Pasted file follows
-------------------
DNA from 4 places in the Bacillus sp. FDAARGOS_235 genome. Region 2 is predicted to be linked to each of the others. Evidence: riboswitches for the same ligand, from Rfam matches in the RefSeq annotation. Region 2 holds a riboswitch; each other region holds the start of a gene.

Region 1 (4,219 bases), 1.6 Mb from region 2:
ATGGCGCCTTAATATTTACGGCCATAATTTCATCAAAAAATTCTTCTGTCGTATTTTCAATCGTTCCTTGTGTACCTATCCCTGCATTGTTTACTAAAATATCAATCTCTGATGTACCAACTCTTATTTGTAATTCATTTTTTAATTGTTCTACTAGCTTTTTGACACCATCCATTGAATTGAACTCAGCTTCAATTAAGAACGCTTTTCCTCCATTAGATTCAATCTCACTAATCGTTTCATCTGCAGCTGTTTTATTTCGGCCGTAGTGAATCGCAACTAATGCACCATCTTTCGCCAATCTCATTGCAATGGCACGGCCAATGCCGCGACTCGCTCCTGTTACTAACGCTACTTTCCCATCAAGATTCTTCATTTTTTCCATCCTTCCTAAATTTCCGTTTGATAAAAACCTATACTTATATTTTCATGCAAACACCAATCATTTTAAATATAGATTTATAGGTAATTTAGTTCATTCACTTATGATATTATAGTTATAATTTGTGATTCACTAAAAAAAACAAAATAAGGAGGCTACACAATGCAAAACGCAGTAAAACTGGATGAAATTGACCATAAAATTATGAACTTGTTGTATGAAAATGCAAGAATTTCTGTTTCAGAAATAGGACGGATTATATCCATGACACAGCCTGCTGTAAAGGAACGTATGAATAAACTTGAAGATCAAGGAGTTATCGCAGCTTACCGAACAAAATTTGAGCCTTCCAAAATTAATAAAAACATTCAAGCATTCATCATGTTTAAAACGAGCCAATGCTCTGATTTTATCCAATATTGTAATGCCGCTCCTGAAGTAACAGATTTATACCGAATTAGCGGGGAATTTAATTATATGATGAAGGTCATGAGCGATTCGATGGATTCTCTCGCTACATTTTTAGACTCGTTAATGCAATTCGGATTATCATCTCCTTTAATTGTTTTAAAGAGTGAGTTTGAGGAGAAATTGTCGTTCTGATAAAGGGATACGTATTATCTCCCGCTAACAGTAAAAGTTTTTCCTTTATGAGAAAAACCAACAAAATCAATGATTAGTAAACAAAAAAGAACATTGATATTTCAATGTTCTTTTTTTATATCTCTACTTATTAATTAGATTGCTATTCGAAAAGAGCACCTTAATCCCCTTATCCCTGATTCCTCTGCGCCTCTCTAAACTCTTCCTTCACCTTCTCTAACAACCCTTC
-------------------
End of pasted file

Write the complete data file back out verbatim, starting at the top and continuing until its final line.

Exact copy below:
DNA from 4 places in the Bacillus sp. FDAARGOS_235 genome. Region 2 is predicted to be linked to each of the others. Evidence: riboswitches for the same ligand, from Rfam matches in the RefSeq annotation. Region 2 holds a riboswitch; each other region holds the start of a gene.

Region 1 (4,219 bases), 1.6 Mb from region 2:
ATGGCGCCTTAATATTTACGGCCATAATTTCATCAAAAAATTCTTCTGTCGTATTTTCAATCGTTCCTTGTGTACCTATCCCTGCATTGTTTACTAAAATATCAATCTCTGATGTACCAACTCTTATTTGTAATTCATTTTTTAATTGTTCTACTAGCTTTTTGACACCATCCATTGAATTGAACTCAGCTTCAATTAAGAACGCTTTTCCTCCATTAGATTCAATCTCACTAATCGTTTCATCTGCAGCTGTTTTATTTCGGCCGTAGTGAATCGCAACTAATGCACCATCTTTCGCCAATCTCATTGCAATGGCACGGCCAATGCCGCGACTCGCTCCTGTTACTAACGCTACTTTCCCATCAAGATTCTTCATTTTTTCCATCCTTCCTAAATTTCCGTTTGATAAAAACCTATACTTATATTTTCATGCAAACACCAATCATTTTAAATATAGATTTATAGGTAATTTAGTTCATTCACTTATGATATTATAGTTATAATTTGTGATTCACTAAAAAAAACAAAATAAGGAGGCTACACAATGCAAAACGCAGTAAAACTGGATGAAATTGACCATAAAATTATGAACTTGTTGTATGAAAATGCAAGAATTTCTGTTTCAGAAATAGGACGGATTATATCCATGACACAGCCTGCTGTAAAGGAACGTATGAATAAACTTGAAGATCAAGGAGTTATCGCAGCTTACCGAACAAAATTTGAGCCTTCCAAAATTAATAAAAACATTCAAGCATTCATCATGTTTAAAACGAGCCAATGCTCTGATTTTATCCAATATTGTAATGCCGCTCCTGAAGTAACAGATTTATACCGAATTAGCGGGGAATTTAATTATATGATGAAGGTCATGAGCGATTCGATGGATTCTCTCGCTACATTTTTAGACTCGTTAATGCAATTCGGATTATCATCTCCTTTAATTGTTTTAAAGAGTGAGTTTGAGGAGAAATTGTCGTTCTGATAAAGGGATACGTATTATCTCCCGCTAACAGTAAAAGTTTTTCCTTTATGAGAAAAACCAACAAAATCAATGATTAGTAAACAAAAAAGAACATTGATATTTCAATGTTCTTTTTTTATATCTCTACTTATTAATTAGATTGCTATTCGAAAAGAGCACCTTAATCCCCTTATCCCTGATTCCTCTGCGCCTCTCTAAACTCTTCCTTCACCTTCTCTAACAACCCTTC